In the recent WVA case of Reznik v. Matty, 2013 BCSC 1346 Mr. Justice Funt reviewed the law relating to the inherent jurisdiction of the Supreme Court of British Columbia.
The case involved an estate worth approximately $650,000 consisting of about $100,000 in cash or near cash and approximately $550,000 in real estate. The testator died in December 2000 and the beneficiaries are his 4 children one of whom is the executor of the estate. The 3 beneficiaries who are not the executor applied to the court requesting an immediate interim distribution of some of the estate’s assets. The executor beneficiary argued the court did not have the ability to make such an order.
Mr. Justice Funt reviewed the distinction between inherent jurisdiction and general jurisdiction. Citing Isaac H. Jacob at paragraph 18 of his reasons, the difference between inherent, general and statutory jurisdiction is described:
“The general jurisdiction of the High Court as a superior court of record is, broadly speaking, unrestricted and unlimited in all matters of substantive law, both civil and criminal, except in so far as that has been taken away in unequivocal terms by statutory enactment. Its general jurisdiction thus includes the exercise of an inherent jurisdiction.
Moreover the term “inherent jurisdiction of the court” is not used in contradistinction to the jurisdiction conferred on the court by statute. The contrast is not between the common law jurisdictions of the court on the one hand and statutory on the other, for the court may exercise its inherent jurisdiction even in respect of matters which are regulated by statute or by rule of court, so long as he can do so without contravening any statutory provision. There is a an important difference between the nature of the inherent jurisdiction of the court and its statutory jurisdiction. The source of the statutory jurisdiction of the court is of course the statute itself, which will define the limits within which such jurisdiction is to be exercised, where the source of the inherent jurisdiction of the court is derived from its nature as a court of law, so that the limits of such jurisdiction or not easy to defined and indeed appear to lead definition.”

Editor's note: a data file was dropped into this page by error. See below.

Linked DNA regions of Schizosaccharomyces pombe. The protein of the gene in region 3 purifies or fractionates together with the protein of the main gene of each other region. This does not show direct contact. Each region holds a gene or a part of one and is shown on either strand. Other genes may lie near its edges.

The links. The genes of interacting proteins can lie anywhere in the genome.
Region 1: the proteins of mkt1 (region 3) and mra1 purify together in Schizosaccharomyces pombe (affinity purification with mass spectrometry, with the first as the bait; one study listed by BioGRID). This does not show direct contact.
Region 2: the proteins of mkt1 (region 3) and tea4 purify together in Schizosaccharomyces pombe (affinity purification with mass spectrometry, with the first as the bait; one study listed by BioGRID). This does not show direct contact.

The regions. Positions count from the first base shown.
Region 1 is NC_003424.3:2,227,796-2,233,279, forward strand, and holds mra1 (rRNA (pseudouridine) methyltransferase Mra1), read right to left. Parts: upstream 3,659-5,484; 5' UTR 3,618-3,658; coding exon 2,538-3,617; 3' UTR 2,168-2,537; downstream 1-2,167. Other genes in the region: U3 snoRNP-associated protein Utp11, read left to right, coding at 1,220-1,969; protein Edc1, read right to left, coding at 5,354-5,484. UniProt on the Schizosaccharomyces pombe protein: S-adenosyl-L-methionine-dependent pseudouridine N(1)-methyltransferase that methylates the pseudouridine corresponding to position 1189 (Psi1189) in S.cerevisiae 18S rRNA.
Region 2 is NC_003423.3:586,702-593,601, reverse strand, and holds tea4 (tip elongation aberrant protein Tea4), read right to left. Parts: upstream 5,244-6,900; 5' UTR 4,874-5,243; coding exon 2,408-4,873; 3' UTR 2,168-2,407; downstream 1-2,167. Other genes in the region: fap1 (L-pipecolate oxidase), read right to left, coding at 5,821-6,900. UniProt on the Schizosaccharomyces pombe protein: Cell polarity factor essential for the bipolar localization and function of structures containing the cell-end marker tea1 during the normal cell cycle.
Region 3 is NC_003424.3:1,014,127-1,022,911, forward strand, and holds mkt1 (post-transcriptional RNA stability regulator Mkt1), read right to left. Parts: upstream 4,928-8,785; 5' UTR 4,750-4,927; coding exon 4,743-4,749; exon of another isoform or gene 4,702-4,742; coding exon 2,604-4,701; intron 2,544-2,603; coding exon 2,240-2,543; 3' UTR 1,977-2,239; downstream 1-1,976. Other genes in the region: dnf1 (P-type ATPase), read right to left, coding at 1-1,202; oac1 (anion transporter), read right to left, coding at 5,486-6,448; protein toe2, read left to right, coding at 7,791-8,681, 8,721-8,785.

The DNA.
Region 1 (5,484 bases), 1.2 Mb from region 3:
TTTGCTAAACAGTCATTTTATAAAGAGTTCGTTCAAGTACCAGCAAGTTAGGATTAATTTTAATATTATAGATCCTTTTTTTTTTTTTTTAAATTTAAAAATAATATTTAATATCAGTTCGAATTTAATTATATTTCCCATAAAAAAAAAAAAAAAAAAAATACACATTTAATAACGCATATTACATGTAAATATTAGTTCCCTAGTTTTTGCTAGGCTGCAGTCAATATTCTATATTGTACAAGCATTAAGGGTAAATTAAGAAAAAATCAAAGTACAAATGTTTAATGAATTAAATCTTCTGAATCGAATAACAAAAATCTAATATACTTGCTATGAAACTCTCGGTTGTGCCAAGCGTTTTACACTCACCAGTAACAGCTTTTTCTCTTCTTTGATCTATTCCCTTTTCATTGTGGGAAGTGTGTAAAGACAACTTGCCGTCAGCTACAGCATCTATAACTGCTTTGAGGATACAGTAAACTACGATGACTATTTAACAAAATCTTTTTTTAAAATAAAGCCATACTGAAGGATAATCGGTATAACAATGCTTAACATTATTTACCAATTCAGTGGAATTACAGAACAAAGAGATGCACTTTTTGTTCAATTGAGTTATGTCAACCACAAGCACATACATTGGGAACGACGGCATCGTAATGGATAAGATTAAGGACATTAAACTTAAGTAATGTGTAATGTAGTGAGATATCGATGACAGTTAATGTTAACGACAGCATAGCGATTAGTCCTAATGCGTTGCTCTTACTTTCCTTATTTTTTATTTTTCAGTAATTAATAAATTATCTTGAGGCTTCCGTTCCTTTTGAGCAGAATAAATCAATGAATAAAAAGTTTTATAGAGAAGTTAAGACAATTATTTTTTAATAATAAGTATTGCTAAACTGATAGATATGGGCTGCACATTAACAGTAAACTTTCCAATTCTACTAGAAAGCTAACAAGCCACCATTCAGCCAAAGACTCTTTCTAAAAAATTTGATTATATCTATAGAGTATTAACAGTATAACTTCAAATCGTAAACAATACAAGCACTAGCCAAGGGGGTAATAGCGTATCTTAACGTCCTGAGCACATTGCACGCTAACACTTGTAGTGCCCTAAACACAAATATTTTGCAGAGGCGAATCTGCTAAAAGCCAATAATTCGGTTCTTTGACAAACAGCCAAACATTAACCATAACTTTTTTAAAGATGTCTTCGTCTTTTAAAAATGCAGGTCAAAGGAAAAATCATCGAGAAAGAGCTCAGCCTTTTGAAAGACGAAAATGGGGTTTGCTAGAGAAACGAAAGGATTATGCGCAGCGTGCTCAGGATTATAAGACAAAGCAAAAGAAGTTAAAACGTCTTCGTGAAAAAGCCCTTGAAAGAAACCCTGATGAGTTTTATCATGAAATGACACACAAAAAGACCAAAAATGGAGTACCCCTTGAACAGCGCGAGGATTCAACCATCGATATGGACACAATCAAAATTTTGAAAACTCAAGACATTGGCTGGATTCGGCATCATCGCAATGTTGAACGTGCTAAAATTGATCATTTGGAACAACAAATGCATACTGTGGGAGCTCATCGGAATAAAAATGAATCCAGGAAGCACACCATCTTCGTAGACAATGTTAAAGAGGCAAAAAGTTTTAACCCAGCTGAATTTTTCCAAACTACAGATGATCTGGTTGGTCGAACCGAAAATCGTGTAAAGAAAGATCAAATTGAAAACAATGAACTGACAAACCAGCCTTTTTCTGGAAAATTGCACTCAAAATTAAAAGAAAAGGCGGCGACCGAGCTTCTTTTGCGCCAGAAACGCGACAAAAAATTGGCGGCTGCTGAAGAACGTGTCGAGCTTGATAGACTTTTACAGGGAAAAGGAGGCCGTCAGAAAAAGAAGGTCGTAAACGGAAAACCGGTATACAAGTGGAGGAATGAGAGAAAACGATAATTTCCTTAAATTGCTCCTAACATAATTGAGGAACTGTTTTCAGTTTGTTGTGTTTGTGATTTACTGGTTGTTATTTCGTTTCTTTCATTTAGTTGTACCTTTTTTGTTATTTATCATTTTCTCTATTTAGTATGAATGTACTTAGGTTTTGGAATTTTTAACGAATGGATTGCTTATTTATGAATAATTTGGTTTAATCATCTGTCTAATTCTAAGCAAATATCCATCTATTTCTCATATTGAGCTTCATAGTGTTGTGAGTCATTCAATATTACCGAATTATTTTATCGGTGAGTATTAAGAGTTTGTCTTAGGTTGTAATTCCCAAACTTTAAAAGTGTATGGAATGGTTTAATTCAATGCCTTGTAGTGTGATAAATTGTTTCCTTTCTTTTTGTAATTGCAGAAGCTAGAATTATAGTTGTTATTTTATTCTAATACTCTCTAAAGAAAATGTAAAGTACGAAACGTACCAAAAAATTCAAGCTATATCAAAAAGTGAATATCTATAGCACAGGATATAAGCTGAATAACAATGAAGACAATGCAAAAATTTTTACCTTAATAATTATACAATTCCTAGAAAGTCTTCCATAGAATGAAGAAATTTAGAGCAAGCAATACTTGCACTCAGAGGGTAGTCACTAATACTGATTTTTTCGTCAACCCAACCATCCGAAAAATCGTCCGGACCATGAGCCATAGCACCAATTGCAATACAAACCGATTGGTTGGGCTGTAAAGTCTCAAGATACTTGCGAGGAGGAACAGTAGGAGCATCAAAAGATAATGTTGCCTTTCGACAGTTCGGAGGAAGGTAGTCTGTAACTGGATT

Mr. Justice Funt goes on to cite Viscount Haldane writing for the Judicial Committee of the Privy Council in Reference re: Matrimonial Causes Act (Alb.) for the proposition that there is a presumption that a court will be able to deal with a matter unless there is another court that is required to. Viscount Haldane, in that case, cited Justice Stewart of the Alberta Court of Appeal for the following:
“I think, apparent that if no special court is directed to administer that law than the law falls within the jurisdiction of those ancient courts whose immemorial duty and function it was to administer the laws of the realm in which the king was bound to implement the promise of the Magna Carta.”
Finally, Mr. Justice Funt cites Justice Brock of the Ontario Court of Appeal in Wellesley St. East Ltd. v. Fundy Bay Builders Ltd.,
“As a superior court of general jurisdiction, the Supreme Court of Ontario has all the powers that are necessary to do justice between the parties. Except were provided specifically to the contrary, the court’s jurisdiction is unlimited and unrestricted insubstantial law in civil matters.”
Justice Funt finds at paragraph 28 he has the ability to make the order requested by the 3 beneficiaries saying that because the litigants have framed to the matters and provided the evidence they have chosen, the court has jurisdiction to do justice whether based on the common law, equity or statute.
If you have a question about inherent jurisdiction, contact us.